Outage Postmortem – 18th October 2016
Starting on Friday, the 14th of October 2016, we experienced a succession of increasingly severe network failures which culminated in a near total service outage by 01h30 UTC on Tuesday the 18th.
As a result many of our customers were unable to access the Trigger.IO website, Toolkit or Build servers during this time.
The failure first became visible on Friday afternoon when we received a support email from a customer who was unable to perform builds. At the time our monitoring system showed no problems and the customer replied to my initial queries that the problem had resolved itself.
I was puzzled but ended up writing the incident off as a brief routing problem on the wider Internet and did not think about it again until the emails started flooding in late Monday night.
At this point in time our monitoring system was still reporting 100% uptime and I had no difficulty accessing any of our infrastructure from the office.
This was about to change.
At 01h30 UTC I observed a rapid rise in the failover graph followed by most of the individual server monitors turning red.
By 3h00 UTC we discovered that a network router responsible for one of our server instances had failed and we took that region offline.
Recovery was almost immediate but we still had no clear picture of what had happened or the full extent of downtime experienced by our customers.
- We were contacted by 12 different customers who experienced an outage during this period.
- The shortest period reported was 1 hour starting around 02h00 UTC.
- The longest period reported is an estimate of 3-4 days starting late Saturday or early Sunday.
- 5 of the affected customers are based in California, USA.
- 3 of the affected customers are baed in other parts of the USA.
- 1 of the affected customers is based in Germany.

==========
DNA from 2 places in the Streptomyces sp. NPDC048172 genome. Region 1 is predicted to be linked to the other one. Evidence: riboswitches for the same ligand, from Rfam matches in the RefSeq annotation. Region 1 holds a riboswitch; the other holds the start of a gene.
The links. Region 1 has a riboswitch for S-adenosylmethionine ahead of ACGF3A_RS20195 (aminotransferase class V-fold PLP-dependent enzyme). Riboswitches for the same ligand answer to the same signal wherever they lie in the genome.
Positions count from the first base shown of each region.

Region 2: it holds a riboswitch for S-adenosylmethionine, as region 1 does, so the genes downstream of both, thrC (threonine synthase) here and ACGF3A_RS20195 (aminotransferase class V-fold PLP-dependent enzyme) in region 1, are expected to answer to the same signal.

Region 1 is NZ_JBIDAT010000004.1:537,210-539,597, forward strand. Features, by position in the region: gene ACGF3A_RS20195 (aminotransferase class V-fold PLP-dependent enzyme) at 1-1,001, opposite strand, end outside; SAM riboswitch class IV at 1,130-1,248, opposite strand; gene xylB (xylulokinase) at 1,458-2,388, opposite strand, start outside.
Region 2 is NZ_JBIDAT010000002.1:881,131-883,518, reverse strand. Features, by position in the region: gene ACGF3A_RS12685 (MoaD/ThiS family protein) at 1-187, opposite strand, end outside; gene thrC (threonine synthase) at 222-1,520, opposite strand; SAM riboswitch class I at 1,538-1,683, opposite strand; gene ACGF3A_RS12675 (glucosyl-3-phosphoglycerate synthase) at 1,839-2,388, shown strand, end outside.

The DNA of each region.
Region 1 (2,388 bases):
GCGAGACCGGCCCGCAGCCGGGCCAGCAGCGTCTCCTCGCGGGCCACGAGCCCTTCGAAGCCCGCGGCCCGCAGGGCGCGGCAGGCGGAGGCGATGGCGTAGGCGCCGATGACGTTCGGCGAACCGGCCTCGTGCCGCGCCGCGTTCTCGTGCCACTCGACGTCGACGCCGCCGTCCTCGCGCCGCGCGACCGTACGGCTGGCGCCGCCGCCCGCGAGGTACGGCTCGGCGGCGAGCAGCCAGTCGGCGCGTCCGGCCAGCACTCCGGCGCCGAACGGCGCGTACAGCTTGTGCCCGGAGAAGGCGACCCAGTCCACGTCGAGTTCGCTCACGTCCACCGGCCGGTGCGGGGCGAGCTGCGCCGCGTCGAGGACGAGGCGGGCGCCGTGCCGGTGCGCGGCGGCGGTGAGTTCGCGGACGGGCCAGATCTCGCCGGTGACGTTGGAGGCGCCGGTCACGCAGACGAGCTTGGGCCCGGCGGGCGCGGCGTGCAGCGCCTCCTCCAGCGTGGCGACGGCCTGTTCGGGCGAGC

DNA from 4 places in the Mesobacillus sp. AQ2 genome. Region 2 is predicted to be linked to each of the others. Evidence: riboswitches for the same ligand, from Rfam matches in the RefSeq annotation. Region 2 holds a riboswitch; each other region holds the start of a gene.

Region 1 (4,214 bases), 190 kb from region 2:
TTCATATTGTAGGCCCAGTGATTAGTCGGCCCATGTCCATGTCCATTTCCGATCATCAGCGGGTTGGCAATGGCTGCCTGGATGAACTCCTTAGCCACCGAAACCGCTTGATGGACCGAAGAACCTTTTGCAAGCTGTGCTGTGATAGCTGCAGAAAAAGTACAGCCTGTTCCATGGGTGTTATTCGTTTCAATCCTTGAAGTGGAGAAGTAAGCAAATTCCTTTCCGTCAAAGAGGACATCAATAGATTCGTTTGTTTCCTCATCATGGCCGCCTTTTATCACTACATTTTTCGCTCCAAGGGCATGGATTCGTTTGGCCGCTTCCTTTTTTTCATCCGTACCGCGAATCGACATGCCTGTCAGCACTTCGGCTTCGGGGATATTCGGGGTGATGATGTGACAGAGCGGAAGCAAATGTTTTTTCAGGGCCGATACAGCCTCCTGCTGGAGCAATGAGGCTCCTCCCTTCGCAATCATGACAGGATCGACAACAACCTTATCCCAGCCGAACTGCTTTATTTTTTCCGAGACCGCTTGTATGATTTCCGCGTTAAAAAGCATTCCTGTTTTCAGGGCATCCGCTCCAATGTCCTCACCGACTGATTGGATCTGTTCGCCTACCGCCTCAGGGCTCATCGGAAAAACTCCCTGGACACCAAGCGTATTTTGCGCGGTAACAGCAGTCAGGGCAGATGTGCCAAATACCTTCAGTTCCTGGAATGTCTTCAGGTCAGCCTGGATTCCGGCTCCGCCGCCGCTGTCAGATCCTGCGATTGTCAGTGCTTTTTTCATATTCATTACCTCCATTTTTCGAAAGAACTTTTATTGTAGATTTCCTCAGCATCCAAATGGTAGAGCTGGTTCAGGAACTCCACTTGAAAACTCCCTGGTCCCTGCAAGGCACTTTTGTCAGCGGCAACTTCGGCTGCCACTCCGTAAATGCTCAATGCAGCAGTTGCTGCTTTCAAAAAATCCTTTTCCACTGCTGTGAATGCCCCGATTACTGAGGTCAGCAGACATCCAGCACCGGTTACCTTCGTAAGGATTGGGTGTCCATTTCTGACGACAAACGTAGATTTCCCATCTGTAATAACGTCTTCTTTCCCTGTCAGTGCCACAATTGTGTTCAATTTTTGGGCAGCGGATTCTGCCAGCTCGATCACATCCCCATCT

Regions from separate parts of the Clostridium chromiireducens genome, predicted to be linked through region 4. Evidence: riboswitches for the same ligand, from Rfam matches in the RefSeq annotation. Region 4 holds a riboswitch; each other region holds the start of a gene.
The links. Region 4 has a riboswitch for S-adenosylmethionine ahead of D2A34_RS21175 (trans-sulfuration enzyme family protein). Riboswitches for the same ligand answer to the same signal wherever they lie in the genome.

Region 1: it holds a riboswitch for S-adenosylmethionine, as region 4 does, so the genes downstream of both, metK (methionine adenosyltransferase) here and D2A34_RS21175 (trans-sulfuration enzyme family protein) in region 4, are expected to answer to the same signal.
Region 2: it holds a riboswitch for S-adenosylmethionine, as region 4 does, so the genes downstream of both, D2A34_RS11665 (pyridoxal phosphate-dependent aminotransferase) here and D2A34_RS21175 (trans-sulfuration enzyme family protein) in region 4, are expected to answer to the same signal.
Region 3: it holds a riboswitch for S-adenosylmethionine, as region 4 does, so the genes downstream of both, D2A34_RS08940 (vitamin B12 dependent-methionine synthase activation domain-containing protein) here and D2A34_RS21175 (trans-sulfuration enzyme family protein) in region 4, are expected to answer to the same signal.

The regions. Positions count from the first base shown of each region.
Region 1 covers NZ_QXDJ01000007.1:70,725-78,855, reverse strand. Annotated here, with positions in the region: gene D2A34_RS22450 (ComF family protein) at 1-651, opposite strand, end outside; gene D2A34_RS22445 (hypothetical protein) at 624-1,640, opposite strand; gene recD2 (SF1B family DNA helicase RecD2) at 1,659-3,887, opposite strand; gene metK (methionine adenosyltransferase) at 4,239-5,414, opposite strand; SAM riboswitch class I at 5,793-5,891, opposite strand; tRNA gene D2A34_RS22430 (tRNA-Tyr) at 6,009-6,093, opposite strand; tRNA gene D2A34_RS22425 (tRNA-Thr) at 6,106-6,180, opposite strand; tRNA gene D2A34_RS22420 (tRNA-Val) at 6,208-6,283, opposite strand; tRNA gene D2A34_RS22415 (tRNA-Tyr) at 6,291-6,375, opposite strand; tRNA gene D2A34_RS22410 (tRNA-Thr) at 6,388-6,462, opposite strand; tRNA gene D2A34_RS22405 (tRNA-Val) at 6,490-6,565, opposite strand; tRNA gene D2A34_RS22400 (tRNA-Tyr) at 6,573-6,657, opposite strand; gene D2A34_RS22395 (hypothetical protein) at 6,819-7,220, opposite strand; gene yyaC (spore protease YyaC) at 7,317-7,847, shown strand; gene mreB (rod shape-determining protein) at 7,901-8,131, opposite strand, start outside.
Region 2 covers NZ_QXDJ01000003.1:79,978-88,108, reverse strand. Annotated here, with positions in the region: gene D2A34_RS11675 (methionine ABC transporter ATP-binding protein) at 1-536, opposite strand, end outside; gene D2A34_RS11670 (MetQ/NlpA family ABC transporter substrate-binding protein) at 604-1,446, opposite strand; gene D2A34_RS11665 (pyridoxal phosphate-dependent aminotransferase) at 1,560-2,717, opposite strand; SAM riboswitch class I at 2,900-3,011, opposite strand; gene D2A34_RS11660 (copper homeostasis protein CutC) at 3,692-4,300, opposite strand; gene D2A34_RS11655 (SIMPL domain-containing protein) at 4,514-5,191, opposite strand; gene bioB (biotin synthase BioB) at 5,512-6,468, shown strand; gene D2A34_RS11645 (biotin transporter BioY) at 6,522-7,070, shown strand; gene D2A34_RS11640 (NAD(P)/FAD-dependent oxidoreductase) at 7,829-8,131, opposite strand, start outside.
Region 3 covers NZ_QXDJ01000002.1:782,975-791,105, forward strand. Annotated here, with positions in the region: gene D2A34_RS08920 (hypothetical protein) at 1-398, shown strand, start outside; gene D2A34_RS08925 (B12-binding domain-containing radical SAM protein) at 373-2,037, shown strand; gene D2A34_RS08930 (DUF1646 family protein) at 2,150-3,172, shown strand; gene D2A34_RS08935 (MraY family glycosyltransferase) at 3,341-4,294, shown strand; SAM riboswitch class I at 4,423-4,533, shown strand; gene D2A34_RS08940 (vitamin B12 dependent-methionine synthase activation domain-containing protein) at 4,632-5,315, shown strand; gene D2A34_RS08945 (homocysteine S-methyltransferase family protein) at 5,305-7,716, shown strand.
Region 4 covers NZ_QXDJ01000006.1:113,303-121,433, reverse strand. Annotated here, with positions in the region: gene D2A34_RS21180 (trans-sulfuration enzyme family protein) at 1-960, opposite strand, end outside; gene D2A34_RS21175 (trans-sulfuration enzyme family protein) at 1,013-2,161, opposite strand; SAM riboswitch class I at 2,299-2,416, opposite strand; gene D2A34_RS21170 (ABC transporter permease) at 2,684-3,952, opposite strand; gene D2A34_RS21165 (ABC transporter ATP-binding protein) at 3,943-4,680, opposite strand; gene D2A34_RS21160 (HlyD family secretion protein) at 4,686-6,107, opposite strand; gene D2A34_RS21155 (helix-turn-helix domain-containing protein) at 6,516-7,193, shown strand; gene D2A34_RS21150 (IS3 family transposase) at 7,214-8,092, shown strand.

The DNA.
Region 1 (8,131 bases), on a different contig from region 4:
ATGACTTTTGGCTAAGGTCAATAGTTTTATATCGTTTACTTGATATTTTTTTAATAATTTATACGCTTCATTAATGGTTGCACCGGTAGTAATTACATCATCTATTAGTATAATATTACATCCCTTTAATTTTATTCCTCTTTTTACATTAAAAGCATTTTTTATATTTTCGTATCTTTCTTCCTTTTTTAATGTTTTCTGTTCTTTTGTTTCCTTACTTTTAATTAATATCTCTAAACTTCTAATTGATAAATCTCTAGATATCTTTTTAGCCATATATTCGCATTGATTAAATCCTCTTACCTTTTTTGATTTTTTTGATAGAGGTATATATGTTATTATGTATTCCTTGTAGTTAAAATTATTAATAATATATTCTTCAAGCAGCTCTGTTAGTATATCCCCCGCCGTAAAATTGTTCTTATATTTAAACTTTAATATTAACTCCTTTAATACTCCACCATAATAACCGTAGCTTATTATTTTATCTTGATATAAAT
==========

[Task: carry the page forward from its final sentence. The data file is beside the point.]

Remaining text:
- 3 of the affected customers are based in the United Kingdom.
1) For an unknown period of time a network router in the West Coast, USA data center region has been experiencing intermittent hardware failures.
2) Specifically, the router’s BGP table was experiencing corruption which prevented it from routing traffic originating from some regions of the Internet.
3) Around Friday the router’s rate of failure started to increase and by 01h30 UTC on Tuesday morning it was going through a rapid cycle of failures and recoveries.
4) This caused our failover system to start receiving conflicting information about server availability resulting in a cascade of increasingly rapid switchovers of traffic between server regions and ultimately leading to a global service outage.
5) Because our monitoring system was not on a network affected by the router in question we were only able to detect the failure by the time we experienced a global outage.
6) Because our monitoring system checked for host uptime rather than individual API endpoint availability we were unable to monitor metrics that could have helped us identify routing failures earlier.
A big thank you to all the Trigger.IO customers who provided information that helped us to reconstruct what happened.
The following steps have been taken to ensure this does not happen again:
1) The faulty router hardware has been replaced.
2) We’ve added API availability checks to our failover system in addition to host checks.
3) We’ve amended our failover system to take a hysteresis factor into account before performing switch overs.
4) We’ve deployed a second monitoring service, not hosted on our infrastructure provider’s networks, that monitors our API endpoints from multiple international regions.
I know you rely on Trigger.IO to get work done and I’m sorry for the time you lost while we were down.
Having good uptime in the past is a bad reason for not paying more attention to the hard lessons other companies in our field have already learnt.
If you have any questions about the outage or would like to talk about what happened please get hold of me directly on email@example.com.
All the best,
General Manager @ Trigger.IO